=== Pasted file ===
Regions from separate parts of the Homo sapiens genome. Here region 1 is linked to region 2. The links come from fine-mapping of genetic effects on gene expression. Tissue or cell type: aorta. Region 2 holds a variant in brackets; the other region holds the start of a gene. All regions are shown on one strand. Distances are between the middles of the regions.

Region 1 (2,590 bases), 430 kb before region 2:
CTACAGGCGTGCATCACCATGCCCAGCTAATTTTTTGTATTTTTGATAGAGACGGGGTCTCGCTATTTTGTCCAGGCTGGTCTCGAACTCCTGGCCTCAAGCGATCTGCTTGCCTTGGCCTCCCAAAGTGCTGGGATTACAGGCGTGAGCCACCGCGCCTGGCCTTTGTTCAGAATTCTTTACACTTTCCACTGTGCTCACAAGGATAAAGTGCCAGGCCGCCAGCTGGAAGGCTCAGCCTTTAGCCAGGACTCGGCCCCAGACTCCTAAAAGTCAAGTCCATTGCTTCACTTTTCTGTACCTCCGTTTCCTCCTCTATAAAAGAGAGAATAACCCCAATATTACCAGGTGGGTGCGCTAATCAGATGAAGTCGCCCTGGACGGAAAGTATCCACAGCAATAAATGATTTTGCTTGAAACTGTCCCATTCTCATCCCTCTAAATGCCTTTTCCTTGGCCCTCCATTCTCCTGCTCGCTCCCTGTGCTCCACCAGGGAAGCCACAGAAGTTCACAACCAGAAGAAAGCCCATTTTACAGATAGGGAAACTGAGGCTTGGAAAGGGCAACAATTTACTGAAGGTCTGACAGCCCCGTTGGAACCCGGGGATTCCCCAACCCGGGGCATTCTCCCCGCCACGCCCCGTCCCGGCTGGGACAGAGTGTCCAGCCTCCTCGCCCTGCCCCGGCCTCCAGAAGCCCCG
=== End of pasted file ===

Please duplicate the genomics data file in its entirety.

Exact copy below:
Regions from separate parts of the Homo sapiens genome. Here region 1 is linked to region 2. The links come from fine-mapping of genetic effects on gene expression. Tissue or cell type: aorta. Region 2 holds a variant in brackets; the other region holds the start of a gene. All regions are shown on one strand. Distances are between the middles of the regions.

Region 1 (2,590 bases), 430 kb before region 2:
CTACAGGCGTGCATCACCATGCCCAGCTAATTTTTTGTATTTTTGATAGAGACGGGGTCTCGCTATTTTGTCCAGGCTGGTCTCGAACTCCTGGCCTCAAGCGATCTGCTTGCCTTGGCCTCCCAAAGTGCTGGGATTACAGGCGTGAGCCACCGCGCCTGGCCTTTGTTCAGAATTCTTTACACTTTCCACTGTGCTCACAAGGATAAAGTGCCAGGCCGCCAGCTGGAAGGCTCAGCCTTTAGCCAGGACTCGGCCCCAGACTCCTAAAAGTCAAGTCCATTGCTTCACTTTTCTGTACCTCCGTTTCCTCCTCTATAAAAGAGAGAATAACCCCAATATTACCAGGTGGGTGCGCTAATCAGATGAAGTCGCCCTGGACGGAAAGTATCCACAGCAATAAATGATTTTGCTTGAAACTGTCCCATTCTCATCCCTCTAAATGCCTTTTCCTTGGCCCTCCATTCTCCTGCTCGCTCCCTGTGCTCCACCAGGGAAGCCACAGAAGTTCACAACCAGAAGAAAGCCCATTTTACAGATAGGGAAACTGAGGCTTGGAAAGGGCAACAATTTACTGAAGGTCTGACAGCCCCGTTGGAACCCGGGGATTCCCCAACCCGGGGCATTCTCCCCGCCACGCCCCGTCCCGGCTGGGACAGAGTGTCCAGCCTCCTCGCCCTGCCCCGGCCTCCAGAAGCCCCG